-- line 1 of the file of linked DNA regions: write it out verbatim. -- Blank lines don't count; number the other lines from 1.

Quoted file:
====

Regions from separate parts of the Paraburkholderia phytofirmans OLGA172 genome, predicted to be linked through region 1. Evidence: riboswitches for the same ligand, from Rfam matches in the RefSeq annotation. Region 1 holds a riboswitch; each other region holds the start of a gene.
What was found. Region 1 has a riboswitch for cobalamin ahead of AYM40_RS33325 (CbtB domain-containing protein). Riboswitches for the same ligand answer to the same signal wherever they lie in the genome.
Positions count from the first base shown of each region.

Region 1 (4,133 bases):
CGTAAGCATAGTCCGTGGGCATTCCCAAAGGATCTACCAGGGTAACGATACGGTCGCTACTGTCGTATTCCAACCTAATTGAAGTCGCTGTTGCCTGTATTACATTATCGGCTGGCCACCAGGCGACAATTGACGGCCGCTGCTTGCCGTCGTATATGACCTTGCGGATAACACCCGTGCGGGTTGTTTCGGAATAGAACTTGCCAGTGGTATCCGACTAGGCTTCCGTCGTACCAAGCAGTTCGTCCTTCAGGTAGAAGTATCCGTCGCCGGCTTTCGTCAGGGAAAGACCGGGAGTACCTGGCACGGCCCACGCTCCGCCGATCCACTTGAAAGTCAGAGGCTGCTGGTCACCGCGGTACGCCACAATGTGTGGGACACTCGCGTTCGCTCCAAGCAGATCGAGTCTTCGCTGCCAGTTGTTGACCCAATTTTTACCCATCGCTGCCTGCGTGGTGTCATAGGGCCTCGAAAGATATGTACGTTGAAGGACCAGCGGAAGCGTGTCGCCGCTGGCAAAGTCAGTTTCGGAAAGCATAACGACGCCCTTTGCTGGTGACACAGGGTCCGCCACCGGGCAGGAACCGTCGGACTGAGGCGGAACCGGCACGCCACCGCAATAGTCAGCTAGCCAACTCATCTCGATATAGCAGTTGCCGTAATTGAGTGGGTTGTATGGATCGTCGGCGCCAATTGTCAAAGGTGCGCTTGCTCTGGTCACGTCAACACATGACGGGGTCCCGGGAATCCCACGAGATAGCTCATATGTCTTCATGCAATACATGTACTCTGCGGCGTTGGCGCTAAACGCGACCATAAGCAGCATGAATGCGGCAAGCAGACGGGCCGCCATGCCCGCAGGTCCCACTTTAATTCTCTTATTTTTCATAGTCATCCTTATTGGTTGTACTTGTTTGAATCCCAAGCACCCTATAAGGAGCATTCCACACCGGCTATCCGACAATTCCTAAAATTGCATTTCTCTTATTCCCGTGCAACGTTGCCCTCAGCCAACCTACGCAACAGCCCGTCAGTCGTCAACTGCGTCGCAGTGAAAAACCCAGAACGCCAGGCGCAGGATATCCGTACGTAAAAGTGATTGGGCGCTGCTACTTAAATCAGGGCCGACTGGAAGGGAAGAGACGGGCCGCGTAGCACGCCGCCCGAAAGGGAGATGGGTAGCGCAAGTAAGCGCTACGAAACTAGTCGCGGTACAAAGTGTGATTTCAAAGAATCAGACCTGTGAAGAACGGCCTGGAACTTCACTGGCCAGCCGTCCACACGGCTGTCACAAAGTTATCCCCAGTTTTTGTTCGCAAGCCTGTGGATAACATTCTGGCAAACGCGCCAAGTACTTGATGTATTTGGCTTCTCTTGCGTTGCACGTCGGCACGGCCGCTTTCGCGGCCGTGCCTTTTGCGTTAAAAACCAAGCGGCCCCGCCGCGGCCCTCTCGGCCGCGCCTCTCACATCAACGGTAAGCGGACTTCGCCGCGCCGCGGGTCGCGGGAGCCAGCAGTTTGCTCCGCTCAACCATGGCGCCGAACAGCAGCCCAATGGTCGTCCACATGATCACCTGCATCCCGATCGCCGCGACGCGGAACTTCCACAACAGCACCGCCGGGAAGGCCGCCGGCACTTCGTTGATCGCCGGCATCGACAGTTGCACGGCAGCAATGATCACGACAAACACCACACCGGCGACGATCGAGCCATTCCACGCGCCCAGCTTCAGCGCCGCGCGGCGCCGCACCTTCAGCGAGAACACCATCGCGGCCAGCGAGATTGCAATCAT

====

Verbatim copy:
Regions from separate parts of the Paraburkholderia phytofirmans OLGA172 genome, predicted to be linked through region 1. Evidence: riboswitches for the same ligand, from Rfam matches in the RefSeq annotation. Region 1 holds a riboswitch; each other region holds the start of a gene.